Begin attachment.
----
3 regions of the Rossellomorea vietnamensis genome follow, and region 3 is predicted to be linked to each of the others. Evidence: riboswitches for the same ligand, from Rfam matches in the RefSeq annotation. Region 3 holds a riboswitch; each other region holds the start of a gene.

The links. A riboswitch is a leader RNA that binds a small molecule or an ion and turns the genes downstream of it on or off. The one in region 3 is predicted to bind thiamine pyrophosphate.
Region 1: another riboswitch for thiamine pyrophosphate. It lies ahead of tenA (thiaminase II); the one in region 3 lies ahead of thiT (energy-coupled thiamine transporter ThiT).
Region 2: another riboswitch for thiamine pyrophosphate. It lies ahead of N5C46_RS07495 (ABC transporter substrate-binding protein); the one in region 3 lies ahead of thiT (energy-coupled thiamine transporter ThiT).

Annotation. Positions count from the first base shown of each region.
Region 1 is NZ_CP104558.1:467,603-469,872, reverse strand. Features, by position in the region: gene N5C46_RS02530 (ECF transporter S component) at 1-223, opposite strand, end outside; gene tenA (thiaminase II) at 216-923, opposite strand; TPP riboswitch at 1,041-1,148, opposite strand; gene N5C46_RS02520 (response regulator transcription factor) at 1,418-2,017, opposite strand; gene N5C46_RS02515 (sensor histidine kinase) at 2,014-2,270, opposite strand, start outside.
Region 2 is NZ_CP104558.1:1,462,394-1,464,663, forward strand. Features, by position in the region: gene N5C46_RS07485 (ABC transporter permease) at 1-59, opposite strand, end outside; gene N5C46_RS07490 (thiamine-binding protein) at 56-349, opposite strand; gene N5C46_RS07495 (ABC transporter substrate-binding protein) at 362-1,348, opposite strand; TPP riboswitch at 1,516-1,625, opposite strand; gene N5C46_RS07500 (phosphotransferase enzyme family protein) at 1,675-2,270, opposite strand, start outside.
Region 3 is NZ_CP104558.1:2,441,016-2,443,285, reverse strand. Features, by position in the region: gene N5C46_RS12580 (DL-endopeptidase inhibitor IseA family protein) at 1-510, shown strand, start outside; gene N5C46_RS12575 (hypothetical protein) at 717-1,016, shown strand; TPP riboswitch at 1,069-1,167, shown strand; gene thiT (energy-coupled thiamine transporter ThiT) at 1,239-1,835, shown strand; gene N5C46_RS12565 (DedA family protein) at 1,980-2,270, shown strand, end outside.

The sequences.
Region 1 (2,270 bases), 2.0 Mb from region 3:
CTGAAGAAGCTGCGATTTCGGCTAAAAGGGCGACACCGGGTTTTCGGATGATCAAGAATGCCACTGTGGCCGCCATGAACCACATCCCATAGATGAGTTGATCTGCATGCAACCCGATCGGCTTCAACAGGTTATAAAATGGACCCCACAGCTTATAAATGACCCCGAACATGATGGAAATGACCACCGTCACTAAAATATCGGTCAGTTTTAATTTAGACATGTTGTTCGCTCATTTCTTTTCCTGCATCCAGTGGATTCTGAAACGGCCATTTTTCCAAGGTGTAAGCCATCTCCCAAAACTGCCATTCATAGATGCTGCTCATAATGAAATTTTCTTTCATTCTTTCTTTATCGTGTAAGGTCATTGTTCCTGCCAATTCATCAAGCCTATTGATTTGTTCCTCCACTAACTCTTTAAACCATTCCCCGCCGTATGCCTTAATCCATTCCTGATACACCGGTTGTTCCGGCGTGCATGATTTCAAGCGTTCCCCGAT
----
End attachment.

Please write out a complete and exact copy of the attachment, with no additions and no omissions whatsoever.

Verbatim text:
3 regions of the Rossellomorea vietnamensis genome follow, and region 3 is predicted to be linked to each of the others. Evidence: riboswitches for the same ligand, from Rfam matches in the RefSeq annotation. Region 3 holds a riboswitch; each other region holds the start of a gene.

The links. A riboswitch is a leader RNA that binds a small molecule or an ion and turns the genes downstream of it on or off. The one in region 3 is predicted to bind thiamine pyrophosphate.
Region 1: another riboswitch for thiamine pyrophosphate. It lies ahead of tenA (thiaminase II); the one in region 3 lies ahead of thiT (energy-coupled thiamine transporter ThiT).
Region 2: another riboswitch for thiamine pyrophosphate. It lies ahead of N5C46_RS07495 (ABC transporter substrate-binding protein); the one in region 3 lies ahead of thiT (energy-coupled thiamine transporter ThiT).

Annotation. Positions count from the first base shown of each region.
Region 1 is NZ_CP104558.1:467,603-469,872, reverse strand. Features, by position in the region: gene N5C46_RS02530 (ECF transporter S component) at 1-223, opposite strand, end outside; gene tenA (thiaminase II) at 216-923, opposite strand; TPP riboswitch at 1,041-1,148, opposite strand; gene N5C46_RS02520 (response regulator transcription factor) at 1,418-2,017, opposite strand; gene N5C46_RS02515 (sensor histidine kinase) at 2,014-2,270, opposite strand, start outside.
Region 2 is NZ_CP104558.1:1,462,394-1,464,663, forward strand. Features, by position in the region: gene N5C46_RS07485 (ABC transporter permease) at 1-59, opposite strand, end outside; gene N5C46_RS07490 (thiamine-binding protein) at 56-349, opposite strand; gene N5C46_RS07495 (ABC transporter substrate-binding protein) at 362-1,348, opposite strand; TPP riboswitch at 1,516-1,625, opposite strand; gene N5C46_RS07500 (phosphotransferase enzyme family protein) at 1,675-2,270, opposite strand, start outside.
Region 3 is NZ_CP104558.1:2,441,016-2,443,285, reverse strand. Features, by position in the region: gene N5C46_RS12580 (DL-endopeptidase inhibitor IseA family protein) at 1-510, shown strand, start outside; gene N5C46_RS12575 (hypothetical protein) at 717-1,016, shown strand; TPP riboswitch at 1,069-1,167, shown strand; gene thiT (energy-coupled thiamine transporter ThiT) at 1,239-1,835, shown strand; gene N5C46_RS12565 (DedA family protein) at 1,980-2,270, shown strand, end outside.

The sequences.
Region 1 (2,270 bases), 2.0 Mb from region 3:
CTGAAGAAGCTGCGATTTCGGCTAAAAGGGCGACACCGGGTTTTCGGATGATCAAGAATGCCACTGTGGCCGCCATGAACCACATCCCATAGATGAGTTGATCTGCATGCAACCCGATCGGCTTCAACAGGTTATAAAATGGACCCCACAGCTTATAAATGACCCCGAACATGATGGAAATGACCACCGTCACTAAAATATCGGTCAGTTTTAATTTAGACATGTTGTTCGCTCATTTCTTTTCCTGCATCCAGTGGATTCTGAAACGGCCATTTTTCCAAGGTGTAAGCCATCTCCCAAAACTGCCATTCATAGATGCTGCTCATAATGAAATTTTCTTTCATTCTTTCTTTATCGTGTAAGGTCATTGTTCCTGCCAATTCATCAAGCCTATTGATTTGTTCCTCCACTAACTCTTTAAACCATTCCCCGCCGTATGCCTTAATCCATTCCTGATACACCGGTTGTTCCGGCGTGCATGATTTCAAGCGTTCCCCGAT